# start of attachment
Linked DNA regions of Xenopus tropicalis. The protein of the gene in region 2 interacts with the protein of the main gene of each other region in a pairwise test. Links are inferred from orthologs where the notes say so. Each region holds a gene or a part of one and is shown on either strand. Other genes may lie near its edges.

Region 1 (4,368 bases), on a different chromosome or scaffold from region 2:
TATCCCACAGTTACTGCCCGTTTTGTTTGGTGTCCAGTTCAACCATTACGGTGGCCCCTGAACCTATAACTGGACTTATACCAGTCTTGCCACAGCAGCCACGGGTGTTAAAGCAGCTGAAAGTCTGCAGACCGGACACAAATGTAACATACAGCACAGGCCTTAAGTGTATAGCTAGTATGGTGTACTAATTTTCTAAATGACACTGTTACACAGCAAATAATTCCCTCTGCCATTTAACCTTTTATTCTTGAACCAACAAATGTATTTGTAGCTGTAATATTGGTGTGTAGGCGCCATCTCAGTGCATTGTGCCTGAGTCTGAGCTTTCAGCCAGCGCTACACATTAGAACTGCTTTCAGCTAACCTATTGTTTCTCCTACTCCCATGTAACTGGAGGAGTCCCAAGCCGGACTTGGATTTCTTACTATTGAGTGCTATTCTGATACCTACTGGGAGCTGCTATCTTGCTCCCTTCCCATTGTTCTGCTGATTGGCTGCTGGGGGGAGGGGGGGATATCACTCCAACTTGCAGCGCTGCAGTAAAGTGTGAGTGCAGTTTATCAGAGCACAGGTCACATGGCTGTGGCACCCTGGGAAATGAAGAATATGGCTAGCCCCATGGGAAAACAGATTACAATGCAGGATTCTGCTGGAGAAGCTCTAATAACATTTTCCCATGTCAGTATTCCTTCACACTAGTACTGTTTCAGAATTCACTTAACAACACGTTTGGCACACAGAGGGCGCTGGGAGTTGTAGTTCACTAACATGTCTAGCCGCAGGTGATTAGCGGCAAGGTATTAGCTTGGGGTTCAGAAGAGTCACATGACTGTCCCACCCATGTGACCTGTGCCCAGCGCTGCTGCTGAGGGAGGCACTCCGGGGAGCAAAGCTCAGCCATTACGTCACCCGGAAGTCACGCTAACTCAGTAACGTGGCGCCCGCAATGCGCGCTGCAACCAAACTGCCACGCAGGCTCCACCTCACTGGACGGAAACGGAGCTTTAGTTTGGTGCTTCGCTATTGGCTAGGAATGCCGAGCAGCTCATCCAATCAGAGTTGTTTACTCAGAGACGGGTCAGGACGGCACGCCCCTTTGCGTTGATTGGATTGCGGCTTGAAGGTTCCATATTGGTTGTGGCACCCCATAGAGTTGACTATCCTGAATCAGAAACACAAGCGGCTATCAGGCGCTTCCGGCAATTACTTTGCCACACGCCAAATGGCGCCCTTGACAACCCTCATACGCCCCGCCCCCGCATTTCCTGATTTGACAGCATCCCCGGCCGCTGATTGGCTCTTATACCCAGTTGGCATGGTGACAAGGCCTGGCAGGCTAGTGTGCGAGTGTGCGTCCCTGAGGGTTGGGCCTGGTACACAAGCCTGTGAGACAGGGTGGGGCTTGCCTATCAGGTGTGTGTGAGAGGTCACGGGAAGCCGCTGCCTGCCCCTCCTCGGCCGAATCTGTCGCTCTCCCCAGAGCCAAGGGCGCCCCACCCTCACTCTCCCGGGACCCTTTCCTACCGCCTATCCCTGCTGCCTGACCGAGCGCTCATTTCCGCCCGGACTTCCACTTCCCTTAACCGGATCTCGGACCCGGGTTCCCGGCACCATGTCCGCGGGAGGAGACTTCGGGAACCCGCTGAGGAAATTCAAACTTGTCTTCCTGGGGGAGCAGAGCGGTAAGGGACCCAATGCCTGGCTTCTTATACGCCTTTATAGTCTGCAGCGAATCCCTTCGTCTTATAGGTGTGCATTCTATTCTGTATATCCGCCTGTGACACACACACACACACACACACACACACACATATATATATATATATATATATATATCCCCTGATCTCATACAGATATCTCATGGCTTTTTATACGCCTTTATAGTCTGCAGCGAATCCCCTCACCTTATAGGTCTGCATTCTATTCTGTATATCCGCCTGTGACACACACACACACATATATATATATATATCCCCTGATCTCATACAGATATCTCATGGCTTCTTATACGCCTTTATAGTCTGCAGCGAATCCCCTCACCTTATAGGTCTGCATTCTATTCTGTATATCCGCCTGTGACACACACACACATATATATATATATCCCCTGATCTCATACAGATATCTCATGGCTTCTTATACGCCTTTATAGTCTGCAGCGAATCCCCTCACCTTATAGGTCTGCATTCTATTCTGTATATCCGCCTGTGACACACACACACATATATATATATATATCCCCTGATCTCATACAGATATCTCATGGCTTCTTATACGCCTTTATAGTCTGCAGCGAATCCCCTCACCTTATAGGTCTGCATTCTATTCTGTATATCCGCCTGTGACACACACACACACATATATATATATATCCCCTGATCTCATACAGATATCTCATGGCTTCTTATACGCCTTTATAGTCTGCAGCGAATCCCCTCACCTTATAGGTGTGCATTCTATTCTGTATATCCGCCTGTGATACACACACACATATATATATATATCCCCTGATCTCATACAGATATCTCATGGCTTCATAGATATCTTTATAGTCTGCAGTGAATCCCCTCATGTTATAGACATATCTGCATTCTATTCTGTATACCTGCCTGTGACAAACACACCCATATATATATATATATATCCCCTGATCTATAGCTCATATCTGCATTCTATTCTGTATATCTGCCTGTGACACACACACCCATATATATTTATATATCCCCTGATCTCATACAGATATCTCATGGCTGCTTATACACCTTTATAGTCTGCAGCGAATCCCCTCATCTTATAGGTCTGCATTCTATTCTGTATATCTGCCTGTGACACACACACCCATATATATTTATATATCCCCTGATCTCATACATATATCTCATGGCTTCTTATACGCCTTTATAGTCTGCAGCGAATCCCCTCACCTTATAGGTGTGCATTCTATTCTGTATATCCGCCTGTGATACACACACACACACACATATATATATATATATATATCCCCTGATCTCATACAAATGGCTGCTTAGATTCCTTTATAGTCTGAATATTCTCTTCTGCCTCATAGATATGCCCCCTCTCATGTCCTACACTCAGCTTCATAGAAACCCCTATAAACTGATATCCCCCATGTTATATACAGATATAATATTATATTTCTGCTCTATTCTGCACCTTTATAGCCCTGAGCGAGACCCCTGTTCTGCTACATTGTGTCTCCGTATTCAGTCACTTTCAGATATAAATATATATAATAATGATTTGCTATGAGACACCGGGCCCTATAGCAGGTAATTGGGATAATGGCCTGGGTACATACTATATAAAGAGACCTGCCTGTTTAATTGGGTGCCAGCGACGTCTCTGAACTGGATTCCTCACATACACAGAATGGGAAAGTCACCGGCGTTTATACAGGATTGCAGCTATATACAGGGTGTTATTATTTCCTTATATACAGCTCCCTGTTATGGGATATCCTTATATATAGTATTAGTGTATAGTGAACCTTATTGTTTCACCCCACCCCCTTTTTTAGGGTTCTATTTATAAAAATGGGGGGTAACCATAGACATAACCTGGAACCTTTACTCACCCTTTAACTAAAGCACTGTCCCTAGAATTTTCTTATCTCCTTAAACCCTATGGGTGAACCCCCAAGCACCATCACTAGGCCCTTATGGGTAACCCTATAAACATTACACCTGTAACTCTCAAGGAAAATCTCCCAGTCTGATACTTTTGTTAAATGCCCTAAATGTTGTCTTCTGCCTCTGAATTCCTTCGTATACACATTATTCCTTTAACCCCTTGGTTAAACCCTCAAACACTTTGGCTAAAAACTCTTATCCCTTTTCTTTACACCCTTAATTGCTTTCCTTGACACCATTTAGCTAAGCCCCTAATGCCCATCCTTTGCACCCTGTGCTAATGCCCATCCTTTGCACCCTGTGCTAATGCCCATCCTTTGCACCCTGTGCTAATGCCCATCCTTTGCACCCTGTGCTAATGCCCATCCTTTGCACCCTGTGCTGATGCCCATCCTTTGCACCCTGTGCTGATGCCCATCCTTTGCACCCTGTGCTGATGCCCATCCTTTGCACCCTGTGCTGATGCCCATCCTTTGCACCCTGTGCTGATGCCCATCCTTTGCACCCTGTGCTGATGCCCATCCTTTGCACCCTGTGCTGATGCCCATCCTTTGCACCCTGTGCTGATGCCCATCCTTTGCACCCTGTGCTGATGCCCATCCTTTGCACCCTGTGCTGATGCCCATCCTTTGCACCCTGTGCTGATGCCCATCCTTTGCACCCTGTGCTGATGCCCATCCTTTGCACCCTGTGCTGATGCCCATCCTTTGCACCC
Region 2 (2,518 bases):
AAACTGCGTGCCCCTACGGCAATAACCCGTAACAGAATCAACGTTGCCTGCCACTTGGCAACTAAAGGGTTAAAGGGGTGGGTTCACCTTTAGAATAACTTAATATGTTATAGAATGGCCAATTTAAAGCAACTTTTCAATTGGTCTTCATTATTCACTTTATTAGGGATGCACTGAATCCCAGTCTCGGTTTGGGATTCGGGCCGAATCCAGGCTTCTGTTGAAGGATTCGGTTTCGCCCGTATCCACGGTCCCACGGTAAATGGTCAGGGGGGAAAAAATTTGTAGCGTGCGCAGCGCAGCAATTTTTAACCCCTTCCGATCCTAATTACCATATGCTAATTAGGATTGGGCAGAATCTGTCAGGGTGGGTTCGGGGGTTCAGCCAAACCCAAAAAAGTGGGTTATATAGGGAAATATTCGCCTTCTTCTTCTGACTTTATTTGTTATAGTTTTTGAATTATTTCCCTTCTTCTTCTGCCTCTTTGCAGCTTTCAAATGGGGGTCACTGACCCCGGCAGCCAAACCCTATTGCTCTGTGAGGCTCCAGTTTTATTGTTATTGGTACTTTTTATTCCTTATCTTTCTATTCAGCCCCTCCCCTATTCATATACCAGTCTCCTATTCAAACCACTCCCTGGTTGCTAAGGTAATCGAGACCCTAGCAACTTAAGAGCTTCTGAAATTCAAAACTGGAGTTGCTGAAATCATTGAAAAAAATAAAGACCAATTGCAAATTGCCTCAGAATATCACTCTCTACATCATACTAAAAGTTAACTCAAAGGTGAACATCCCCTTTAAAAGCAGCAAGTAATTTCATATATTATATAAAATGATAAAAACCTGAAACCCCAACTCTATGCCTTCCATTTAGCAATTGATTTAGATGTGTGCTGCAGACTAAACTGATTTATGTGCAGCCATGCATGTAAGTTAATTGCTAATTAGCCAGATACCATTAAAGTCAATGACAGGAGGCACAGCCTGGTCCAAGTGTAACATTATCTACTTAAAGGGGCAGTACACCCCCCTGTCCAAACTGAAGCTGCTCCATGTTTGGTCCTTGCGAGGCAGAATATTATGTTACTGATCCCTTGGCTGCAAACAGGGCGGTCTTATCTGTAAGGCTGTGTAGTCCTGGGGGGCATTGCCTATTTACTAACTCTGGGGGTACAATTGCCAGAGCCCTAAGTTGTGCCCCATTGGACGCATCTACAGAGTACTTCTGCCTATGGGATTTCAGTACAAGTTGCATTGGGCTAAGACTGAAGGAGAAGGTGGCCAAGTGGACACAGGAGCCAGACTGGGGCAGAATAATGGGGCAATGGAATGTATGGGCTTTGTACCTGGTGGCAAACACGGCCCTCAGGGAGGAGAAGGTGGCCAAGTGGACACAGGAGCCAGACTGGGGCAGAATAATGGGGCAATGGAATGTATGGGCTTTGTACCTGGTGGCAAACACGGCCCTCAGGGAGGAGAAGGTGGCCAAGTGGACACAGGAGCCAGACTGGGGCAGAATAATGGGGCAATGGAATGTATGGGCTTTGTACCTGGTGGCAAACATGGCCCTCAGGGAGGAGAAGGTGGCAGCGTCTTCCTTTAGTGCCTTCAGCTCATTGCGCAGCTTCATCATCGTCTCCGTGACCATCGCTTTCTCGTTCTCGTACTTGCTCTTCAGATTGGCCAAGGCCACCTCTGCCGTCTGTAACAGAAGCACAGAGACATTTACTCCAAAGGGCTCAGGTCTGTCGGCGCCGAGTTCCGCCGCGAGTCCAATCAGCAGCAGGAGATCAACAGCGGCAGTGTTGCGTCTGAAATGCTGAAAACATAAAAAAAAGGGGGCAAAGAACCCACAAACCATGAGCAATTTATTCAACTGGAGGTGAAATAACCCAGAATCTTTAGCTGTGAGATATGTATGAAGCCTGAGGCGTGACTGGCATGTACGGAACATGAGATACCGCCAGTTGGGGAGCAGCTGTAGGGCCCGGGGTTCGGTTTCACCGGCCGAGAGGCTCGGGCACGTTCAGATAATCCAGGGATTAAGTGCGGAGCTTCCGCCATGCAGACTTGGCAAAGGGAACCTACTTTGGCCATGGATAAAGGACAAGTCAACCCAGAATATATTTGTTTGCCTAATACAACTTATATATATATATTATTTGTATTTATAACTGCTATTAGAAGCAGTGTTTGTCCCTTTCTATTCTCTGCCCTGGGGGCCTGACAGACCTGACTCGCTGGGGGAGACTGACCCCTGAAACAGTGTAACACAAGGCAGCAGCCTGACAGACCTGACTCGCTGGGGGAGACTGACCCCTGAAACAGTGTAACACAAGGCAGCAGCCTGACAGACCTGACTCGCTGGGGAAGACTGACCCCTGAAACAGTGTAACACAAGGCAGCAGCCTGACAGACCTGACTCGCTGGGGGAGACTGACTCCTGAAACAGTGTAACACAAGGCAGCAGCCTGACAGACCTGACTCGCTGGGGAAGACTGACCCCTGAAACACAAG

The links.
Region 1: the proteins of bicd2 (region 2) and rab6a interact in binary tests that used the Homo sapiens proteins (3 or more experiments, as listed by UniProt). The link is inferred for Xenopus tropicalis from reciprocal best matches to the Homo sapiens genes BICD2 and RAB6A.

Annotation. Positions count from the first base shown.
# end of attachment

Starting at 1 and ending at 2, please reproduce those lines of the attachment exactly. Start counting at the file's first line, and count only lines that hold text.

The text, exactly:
Linked DNA regions of Xenopus tropicalis. The protein of the gene in region 2 interacts with the protein of the main gene of each other region in a pairwise test. Links are inferred from orthologs where the notes say so. Each region holds a gene or a part of one and is shown on either strand. Other genes may lie near its edges.

Region 1 (4,368 bases), on a different chromosome or scaffold from region 2: